8 Famous Ragtime Piano Music Pieces You Should Listen To

Famous Ragtime Piano Music
Famous Ragtime Piano Music

This article will take a quick tour through a variety of some of the most well-known ragtime tunes for piano. Ragtime music first emerged around the turn of the 20th century with its foremost exponent being the pianist and composer Scott Joplin.

Before embarking on a closer look at the music it is perhaps useful to be aware that Ragtime as a musical form is a perfect blending of black jazz music with white marching band music.

The racial division was terrifyingly evident at that time in social history and the music was viewed in a similar separatist manner. The result, however, is a hugely popular musical form that combines a regular march-like two-beat rhythm with the subtle syncopation of early jazz.

8 Famous Ragtime Piano Music Pieces

1. The Entertainer by Scott Joplin (1868-1917)

This is doubtless the most famous piece of Ragtime music ever composed. It was written around 1902 and gained steadily in popularity. The piece enjoyed a resurrection in the 1970’s when it was brilliantly used in the film titled “The Sting”.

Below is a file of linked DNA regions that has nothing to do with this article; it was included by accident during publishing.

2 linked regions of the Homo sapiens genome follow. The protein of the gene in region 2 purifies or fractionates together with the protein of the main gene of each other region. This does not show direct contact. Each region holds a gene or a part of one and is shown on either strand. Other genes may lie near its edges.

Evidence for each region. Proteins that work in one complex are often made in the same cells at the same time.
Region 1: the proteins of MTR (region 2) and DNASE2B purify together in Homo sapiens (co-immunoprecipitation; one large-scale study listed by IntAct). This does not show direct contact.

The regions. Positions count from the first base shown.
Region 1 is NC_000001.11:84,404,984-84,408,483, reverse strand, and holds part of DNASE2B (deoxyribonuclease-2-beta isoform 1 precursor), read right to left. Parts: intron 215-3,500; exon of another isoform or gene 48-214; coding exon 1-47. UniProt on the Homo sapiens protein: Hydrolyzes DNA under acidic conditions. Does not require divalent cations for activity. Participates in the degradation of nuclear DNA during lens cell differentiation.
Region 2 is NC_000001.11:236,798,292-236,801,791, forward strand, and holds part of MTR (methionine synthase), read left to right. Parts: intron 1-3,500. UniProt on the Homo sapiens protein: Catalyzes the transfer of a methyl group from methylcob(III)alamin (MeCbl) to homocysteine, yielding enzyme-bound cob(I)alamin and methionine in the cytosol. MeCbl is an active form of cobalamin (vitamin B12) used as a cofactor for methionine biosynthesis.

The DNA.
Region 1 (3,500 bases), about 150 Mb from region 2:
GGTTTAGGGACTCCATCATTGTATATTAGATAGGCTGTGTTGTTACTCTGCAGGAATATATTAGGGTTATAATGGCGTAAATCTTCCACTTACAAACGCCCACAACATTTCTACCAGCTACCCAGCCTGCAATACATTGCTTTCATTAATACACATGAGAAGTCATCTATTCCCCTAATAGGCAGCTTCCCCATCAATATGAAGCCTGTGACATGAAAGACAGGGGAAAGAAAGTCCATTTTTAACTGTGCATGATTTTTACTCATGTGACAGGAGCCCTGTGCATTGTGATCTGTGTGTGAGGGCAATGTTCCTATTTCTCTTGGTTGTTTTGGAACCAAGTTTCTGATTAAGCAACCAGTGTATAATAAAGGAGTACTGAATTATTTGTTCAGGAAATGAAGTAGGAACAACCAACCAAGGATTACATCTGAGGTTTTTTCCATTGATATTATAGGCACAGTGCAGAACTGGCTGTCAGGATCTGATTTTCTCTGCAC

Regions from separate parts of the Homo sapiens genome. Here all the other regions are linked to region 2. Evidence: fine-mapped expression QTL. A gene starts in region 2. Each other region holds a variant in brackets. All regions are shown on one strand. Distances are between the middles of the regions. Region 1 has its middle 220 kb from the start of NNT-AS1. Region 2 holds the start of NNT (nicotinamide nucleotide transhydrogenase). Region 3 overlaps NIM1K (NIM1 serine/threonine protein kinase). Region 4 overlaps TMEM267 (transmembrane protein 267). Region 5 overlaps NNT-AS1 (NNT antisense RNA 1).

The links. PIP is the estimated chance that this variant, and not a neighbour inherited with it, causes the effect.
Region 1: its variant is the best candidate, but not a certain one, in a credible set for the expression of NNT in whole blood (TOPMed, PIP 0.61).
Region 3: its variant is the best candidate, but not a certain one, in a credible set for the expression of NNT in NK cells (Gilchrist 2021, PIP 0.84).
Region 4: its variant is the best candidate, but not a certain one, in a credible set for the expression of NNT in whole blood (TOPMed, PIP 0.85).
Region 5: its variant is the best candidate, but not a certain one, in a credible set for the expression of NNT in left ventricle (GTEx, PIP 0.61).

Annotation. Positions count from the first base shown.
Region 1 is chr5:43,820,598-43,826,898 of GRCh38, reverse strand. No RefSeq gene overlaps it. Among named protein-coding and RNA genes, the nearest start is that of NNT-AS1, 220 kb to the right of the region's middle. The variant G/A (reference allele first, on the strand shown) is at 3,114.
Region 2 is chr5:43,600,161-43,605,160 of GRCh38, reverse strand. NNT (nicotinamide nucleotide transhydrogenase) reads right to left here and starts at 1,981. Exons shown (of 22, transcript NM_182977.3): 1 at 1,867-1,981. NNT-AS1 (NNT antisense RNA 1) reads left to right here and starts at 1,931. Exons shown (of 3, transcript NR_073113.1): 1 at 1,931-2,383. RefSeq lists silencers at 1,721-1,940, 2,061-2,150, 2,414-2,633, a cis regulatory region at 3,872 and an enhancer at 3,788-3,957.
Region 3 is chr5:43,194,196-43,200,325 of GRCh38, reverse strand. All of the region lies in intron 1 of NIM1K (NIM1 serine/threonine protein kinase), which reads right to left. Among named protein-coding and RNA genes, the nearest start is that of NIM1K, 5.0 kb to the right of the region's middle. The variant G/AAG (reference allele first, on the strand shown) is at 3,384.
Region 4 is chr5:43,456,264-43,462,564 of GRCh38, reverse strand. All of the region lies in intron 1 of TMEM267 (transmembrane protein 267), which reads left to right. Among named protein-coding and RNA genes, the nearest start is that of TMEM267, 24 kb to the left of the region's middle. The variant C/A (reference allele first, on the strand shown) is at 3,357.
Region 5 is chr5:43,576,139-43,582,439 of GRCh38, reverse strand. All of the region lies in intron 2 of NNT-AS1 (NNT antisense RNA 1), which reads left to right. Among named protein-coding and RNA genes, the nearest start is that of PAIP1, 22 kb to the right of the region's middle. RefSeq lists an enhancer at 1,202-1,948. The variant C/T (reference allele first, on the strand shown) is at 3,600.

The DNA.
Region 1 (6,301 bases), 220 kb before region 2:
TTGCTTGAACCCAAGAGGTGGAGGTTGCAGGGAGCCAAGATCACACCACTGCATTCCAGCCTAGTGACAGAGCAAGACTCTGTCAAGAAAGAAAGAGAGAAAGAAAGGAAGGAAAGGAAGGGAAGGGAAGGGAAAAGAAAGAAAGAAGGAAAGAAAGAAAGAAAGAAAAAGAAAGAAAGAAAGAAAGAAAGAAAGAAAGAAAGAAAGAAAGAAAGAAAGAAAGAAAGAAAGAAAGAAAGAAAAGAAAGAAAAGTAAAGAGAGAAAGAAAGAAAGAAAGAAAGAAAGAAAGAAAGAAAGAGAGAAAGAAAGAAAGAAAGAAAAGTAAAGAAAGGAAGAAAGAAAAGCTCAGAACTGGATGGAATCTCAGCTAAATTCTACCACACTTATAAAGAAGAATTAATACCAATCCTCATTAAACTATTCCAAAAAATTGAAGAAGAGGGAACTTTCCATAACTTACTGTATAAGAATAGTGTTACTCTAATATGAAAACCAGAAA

This is not a simple piece to play as like most Rags, uses a stride, a left-hand piano technique the effectively adds both bass line and chords to the melody. The light-hearted nature of the music and compelling tune has made this rag amongst the favourite of all Joplin’s oeuvre. Joplin himself made his living as a piano teacher and composer, dying tragically at the age of forty-eight.

2. Maple Leaf Rag by Scott Joplin

Even though the Entertainer has become the winner of best-known Rag, it was The Maple Leaf Rag that assured Joplin his reputation. This was probably the first Rag Joplin published and one that has enjoyed many years in the spotlight. There is no introduction to the piece like The Entertainer, but an upbeat from the bass and we are plunged into the melody. It’s a wonderful display of how Joplin played, I would suggest, and makes full use of the colours and range of the piano. It has been referred to an archetypal Rag meaning that it set the tone and structure for most Rags that followed.